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WATCH: Reporters go for the jugular after Sarah Huckabee Sanders doubles down on Jemele Hill attack

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White House press secretary Sarah Huckabee Sanders on Friday was grilled by reporters for suggesting that ESPN’s Jemele Hill should lose her job for criticizing Donald Trump.

Sanders said Thursday that calling the president a white supremacist should be a “fireable offense.” At Friday’s White House briefing, Sanders said it wasn’t her place to tell a private company like ESPN what to do — but she doubled-down on her attack against Hill.

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A reporter noted that Trump had demanded ESPN apologize for “untruths.” She asked if Trump would apologize for spreading “untruths” like the birther conspiracy.

“I think the point is that ESPN has been hypocritical,” Sanders responded. “They should hold anchors to a fair and consistent standard. ESPN suspended a longtime anchor Linda Cohn not too long ago for expressing a political viewpoint. The network’s public editor has said that there is a perception that ESPN has become political and that has harmed the network.”

The reporter tried to ask a follow-up question about Hill, but Sanders talked over her. “I’m going to try to keep moving,” Sanders said.

But the next reporter also asked about Hill. “Do you still stand by your statement?” he asked Sanders.

“I do,” Sanders replied. “I think they laid that out themselves by suspending one of their own anchors for political comments.”

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A few minutes later, Sanders was asked about Hill again.

“You said it was a fireable offense,” another reporter asked. “Are you or the president saying that she should be fired?

Sanders said the decision to fire Hill was not hers to make, but reiterated that she thinks it is a “fireable offense.”

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Sanders was asked about Hill yet again, but she told the reporter she needed to be “respectful to her colleagues.” Another reporter shouted, “You haven’t answered it! Could you?”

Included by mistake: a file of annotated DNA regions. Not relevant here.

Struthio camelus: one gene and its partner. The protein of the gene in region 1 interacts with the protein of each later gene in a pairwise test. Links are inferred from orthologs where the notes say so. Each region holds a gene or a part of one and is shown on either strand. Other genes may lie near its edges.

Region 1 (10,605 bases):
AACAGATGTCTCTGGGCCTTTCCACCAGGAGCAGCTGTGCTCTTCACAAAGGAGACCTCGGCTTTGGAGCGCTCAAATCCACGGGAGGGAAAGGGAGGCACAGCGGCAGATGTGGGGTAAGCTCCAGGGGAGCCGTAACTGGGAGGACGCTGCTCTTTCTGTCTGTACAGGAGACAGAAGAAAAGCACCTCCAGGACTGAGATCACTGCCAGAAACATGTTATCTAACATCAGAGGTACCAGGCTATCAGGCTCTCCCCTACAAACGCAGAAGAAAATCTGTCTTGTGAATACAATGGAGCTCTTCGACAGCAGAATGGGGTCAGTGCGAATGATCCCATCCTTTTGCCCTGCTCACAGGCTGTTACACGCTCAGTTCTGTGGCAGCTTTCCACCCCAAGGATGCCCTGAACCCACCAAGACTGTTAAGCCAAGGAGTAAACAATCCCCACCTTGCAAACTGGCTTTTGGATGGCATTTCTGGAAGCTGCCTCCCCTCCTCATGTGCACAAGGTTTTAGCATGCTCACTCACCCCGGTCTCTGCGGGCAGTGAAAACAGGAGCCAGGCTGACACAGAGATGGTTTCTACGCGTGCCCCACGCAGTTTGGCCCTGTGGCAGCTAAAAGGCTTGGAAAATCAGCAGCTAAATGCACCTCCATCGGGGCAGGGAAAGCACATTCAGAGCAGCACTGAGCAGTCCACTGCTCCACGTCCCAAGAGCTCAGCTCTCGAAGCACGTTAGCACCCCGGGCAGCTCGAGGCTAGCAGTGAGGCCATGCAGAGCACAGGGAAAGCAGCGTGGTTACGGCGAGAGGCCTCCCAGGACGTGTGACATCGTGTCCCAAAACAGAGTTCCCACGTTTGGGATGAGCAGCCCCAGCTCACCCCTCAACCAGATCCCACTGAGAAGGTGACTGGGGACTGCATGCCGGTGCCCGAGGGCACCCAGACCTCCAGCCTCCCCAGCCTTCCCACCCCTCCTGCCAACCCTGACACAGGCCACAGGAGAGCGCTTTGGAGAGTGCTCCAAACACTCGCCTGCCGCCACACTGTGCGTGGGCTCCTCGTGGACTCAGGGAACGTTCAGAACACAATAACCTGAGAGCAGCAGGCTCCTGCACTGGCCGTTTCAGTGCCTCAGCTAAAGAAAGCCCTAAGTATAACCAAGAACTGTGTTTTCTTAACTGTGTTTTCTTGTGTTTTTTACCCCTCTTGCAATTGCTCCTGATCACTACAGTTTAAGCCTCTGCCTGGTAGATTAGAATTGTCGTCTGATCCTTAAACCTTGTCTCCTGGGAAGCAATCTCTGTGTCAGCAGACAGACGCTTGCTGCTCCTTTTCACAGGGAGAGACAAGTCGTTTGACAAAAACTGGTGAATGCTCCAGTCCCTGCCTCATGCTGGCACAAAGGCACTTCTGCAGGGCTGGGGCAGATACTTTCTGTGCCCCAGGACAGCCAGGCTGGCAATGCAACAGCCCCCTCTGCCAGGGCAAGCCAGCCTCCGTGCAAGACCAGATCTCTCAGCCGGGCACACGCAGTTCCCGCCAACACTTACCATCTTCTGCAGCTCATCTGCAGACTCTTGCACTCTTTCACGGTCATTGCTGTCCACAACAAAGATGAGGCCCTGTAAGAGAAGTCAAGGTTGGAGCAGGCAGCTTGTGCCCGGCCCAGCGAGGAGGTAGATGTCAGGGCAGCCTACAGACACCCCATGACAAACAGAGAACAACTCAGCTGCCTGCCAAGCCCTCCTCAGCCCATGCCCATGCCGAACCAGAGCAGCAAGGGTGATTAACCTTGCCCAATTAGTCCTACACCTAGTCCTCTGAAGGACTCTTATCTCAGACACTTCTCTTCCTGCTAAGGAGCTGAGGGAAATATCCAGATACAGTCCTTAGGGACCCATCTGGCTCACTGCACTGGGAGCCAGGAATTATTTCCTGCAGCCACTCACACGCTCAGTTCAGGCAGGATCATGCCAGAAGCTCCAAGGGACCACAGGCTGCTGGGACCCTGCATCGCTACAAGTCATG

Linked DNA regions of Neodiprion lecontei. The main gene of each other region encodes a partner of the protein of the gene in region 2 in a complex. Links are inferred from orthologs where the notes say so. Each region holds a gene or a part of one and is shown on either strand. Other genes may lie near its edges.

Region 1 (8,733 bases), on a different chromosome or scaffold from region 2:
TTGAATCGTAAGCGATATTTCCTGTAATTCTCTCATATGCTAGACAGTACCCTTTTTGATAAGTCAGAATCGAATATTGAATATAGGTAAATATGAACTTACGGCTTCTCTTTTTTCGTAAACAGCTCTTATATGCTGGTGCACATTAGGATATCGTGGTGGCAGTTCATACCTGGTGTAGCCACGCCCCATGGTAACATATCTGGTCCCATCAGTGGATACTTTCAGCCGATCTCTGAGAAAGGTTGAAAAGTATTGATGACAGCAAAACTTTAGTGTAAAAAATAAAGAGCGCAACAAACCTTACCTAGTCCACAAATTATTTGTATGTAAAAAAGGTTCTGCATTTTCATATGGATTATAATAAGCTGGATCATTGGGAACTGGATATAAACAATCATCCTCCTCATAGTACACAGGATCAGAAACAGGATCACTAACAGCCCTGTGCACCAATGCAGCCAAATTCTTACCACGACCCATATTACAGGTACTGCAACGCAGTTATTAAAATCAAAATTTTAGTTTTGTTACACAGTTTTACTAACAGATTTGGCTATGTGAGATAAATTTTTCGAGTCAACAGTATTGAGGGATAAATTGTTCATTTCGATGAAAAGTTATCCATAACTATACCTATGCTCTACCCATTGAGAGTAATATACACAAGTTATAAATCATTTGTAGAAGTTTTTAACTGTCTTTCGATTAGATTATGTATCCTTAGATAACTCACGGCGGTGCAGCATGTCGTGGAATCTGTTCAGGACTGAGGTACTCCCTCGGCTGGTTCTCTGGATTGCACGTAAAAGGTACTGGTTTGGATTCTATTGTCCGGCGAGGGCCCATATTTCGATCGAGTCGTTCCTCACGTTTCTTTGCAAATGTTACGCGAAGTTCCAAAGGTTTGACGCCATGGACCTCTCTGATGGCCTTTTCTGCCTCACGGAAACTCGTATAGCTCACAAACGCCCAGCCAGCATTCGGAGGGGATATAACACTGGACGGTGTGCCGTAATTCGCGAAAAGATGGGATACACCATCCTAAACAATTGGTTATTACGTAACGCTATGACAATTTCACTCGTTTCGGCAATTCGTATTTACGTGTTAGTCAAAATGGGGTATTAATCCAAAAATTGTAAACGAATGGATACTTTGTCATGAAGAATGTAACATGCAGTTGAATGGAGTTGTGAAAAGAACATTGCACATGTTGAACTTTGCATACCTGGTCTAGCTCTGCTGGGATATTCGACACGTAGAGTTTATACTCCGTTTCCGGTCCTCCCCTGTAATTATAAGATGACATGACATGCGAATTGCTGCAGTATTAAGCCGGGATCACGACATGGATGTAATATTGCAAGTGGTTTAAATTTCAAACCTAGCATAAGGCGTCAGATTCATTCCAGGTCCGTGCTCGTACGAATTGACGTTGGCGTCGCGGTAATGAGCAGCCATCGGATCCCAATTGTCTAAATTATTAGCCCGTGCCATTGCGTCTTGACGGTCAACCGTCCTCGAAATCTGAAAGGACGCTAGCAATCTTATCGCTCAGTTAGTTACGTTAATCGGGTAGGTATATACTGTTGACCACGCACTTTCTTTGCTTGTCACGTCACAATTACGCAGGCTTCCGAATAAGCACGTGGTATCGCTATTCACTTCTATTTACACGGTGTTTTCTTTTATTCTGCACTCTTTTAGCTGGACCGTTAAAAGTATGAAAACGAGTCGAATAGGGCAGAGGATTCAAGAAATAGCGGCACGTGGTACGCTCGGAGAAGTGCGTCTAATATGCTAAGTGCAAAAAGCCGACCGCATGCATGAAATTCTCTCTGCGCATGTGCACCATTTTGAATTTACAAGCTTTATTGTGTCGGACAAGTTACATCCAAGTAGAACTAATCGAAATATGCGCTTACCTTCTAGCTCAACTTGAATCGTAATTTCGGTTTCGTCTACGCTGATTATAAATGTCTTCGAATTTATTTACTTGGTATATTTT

“Go ahead,” Sanders said, agreeing to let the reporter ask her question.

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“I want to call on a clarification because you said you don’t have advice for a ‘private company’ yet you are giving advice to ESPN,” the reporter pointed out.

“It is not my decision to make for a private company,” Sanders replied. “I was asked specific about that individual. I made a comment. I stand by it. I think ESPN needs to stand by the standard that they have set in their own actions that they have taken about previous employees.”

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‘Friday Night Massacre’ at US Postal Service as Postmaster General—a major Trump donor—ousts top officials

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Government watchdogs, Democratic lawmakers, and pro-democracy advocates declared it a "Friday Night Massacre" for the U.S. Postal Service after news broke in a classic end-of-the-week dump that Louis DeJoy—a major GOP donor to President Donald Trump and the recently appointed Postmaster General—had issued a sweeping overhaul of the agency, including the ouster of top executives from key posts and the reshuffling of more than two dozen other officials and operational managers.

According to the Washington Post:

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Virus outbreak in Houston-area nursing home kills 17

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A novel coronavirus outbreak at a Missouri City nursing home, outside of Houston, has killed 17 residents, according to data from state officials.

City officials issued a press release this week raising alarm over 19 deaths that they said occurred at the Paradigm at First Colony Nursing Home but nursing home officials told The Texas Tribune that the number is incorrect and declined to provide the correct number.

The city also reported that the facility has 24 infected staff members and the nursing home reported 11 currently infected residents who are in stable condition.

“This harrowing development speaks to the severity of this pandemic and how everyone needs to take it even more seriously,” said Missouri City Mayor Yolanda Ford of the outbreak in a Wednesday press release.

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‘Gullible’ Trump administration paid up to $500 million too much for these ventilators: investigators

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Citing “evidence of fraud, waste, and abuse,” a congressional subcommittee investigating the federal government’s purchase of $646.7 million worth of Philips ventilators has asked the U.S. Department of Health and Human Services Office of Inspector General to launch its own investigation of the deal.

The House subcommittee launched its review after ProPublica stories in March and April showed how a U.S. subsidiary of Royal Philips N.V. received millions in federal tax dollars years ago to develop a low-cost ventilator for pandemics but didn’t deliver it. Instead, as the coronavirus began spreading around the globe and U.S. hospitals were desperate for more, Philips was selling commercial versions of the government-funded ventilator overseas from its Pennsylvania factory. Then in April, despite having not fulfilled the initial contract, the Dutch company struck a much more lucrative deal to sell the government 43,000 ventilators for four times the price.

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